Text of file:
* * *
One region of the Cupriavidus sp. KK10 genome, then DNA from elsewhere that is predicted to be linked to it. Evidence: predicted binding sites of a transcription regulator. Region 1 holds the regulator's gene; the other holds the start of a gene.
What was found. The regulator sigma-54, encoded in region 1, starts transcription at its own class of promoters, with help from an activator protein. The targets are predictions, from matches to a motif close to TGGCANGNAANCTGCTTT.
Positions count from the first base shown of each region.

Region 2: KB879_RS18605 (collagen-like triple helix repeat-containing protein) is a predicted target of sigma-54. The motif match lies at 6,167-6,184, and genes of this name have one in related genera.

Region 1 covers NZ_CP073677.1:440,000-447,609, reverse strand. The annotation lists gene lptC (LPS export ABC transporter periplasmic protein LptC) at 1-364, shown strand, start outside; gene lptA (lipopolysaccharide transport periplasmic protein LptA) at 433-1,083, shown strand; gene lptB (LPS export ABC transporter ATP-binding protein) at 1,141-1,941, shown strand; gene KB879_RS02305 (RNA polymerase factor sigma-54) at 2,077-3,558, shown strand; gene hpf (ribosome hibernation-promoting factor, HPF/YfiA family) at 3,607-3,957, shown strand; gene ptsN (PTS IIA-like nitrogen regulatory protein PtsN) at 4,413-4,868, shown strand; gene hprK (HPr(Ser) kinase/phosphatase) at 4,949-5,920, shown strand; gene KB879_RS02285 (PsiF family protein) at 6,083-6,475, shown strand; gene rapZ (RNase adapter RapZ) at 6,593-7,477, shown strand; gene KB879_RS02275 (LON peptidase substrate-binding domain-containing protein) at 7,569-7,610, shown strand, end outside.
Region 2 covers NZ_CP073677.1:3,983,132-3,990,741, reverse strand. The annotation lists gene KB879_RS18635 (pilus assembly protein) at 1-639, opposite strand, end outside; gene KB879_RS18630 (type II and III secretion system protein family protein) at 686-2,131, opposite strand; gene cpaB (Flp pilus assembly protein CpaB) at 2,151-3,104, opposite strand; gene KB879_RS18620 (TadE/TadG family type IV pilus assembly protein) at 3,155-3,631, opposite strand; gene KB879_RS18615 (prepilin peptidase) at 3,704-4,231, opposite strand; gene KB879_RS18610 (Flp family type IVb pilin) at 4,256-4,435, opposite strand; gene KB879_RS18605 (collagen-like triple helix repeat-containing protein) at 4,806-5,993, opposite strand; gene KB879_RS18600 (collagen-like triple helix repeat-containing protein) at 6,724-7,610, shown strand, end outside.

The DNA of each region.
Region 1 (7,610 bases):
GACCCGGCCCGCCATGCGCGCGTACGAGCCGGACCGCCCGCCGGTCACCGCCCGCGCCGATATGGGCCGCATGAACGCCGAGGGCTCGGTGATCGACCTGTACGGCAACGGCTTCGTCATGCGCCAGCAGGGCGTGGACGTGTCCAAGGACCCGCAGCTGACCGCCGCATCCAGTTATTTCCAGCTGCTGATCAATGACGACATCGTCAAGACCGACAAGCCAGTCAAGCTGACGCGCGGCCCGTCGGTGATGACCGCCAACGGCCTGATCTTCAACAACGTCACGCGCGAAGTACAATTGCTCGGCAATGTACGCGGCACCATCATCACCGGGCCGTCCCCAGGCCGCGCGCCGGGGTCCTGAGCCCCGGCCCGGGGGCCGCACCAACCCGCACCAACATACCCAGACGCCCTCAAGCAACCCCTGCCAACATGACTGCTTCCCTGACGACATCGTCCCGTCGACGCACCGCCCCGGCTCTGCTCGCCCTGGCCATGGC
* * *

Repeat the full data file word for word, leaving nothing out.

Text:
One region of the Cupriavidus sp. KK10 genome, then DNA from elsewhere that is predicted to be linked to it. Evidence: predicted binding sites of a transcription regulator. Region 1 holds the regulator's gene; the other holds the start of a gene.
What was found. The regulator sigma-54, encoded in region 1, starts transcription at its own class of promoters, with help from an activator protein. The targets are predictions, from matches to a motif close to TGGCANGNAANCTGCTTT.
Positions count from the first base shown of each region.

Region 2: KB879_RS18605 (collagen-like triple helix repeat-containing protein) is a predicted target of sigma-54. The motif match lies at 6,167-6,184, and genes of this name have one in related genera.

Region 1 covers NZ_CP073677.1:440,000-447,609, reverse strand. The annotation lists gene lptC (LPS export ABC transporter periplasmic protein LptC) at 1-364, shown strand, start outside; gene lptA (lipopolysaccharide transport periplasmic protein LptA) at 433-1,083, shown strand; gene lptB (LPS export ABC transporter ATP-binding protein) at 1,141-1,941, shown strand; gene KB879_RS02305 (RNA polymerase factor sigma-54) at 2,077-3,558, shown strand; gene hpf (ribosome hibernation-promoting factor, HPF/YfiA family) at 3,607-3,957, shown strand; gene ptsN (PTS IIA-like nitrogen regulatory protein PtsN) at 4,413-4,868, shown strand; gene hprK (HPr(Ser) kinase/phosphatase) at 4,949-5,920, shown strand; gene KB879_RS02285 (PsiF family protein) at 6,083-6,475, shown strand; gene rapZ (RNase adapter RapZ) at 6,593-7,477, shown strand; gene KB879_RS02275 (LON peptidase substrate-binding domain-containing protein) at 7,569-7,610, shown strand, end outside.
Region 2 covers NZ_CP073677.1:3,983,132-3,990,741, reverse strand. The annotation lists gene KB879_RS18635 (pilus assembly protein) at 1-639, opposite strand, end outside; gene KB879_RS18630 (type II and III secretion system protein family protein) at 686-2,131, opposite strand; gene cpaB (Flp pilus assembly protein CpaB) at 2,151-3,104, opposite strand; gene KB879_RS18620 (TadE/TadG family type IV pilus assembly protein) at 3,155-3,631, opposite strand; gene KB879_RS18615 (prepilin peptidase) at 3,704-4,231, opposite strand; gene KB879_RS18610 (Flp family type IVb pilin) at 4,256-4,435, opposite strand; gene KB879_RS18605 (collagen-like triple helix repeat-containing protein) at 4,806-5,993, opposite strand; gene KB879_RS18600 (collagen-like triple helix repeat-containing protein) at 6,724-7,610, shown strand, end outside.

The DNA of each region.
Region 1 (7,610 bases):
GACCCGGCCCGCCATGCGCGCGTACGAGCCGGACCGCCCGCCGGTCACCGCCCGCGCCGATATGGGCCGCATGAACGCCGAGGGCTCGGTGATCGACCTGTACGGCAACGGCTTCGTCATGCGCCAGCAGGGCGTGGACGTGTCCAAGGACCCGCAGCTGACCGCCGCATCCAGTTATTTCCAGCTGCTGATCAATGACGACATCGTCAAGACCGACAAGCCAGTCAAGCTGACGCGCGGCCCGTCGGTGATGACCGCCAACGGCCTGATCTTCAACAACGTCACGCGCGAAGTACAATTGCTCGGCAATGTACGCGGCACCATCATCACCGGGCCGTCCCCAGGCCGCGCGCCGGGGTCCTGAGCCCCGGCCCGGGGGCCGCACCAACCCGCACCAACATACCCAGACGCCCTCAAGCAACCCCTGCCAACATGACTGCTTCCCTGACGACATCGTCCCGTCGACGCACCGCCCCGGCTCTGCTCGCCCTGGCCATGGC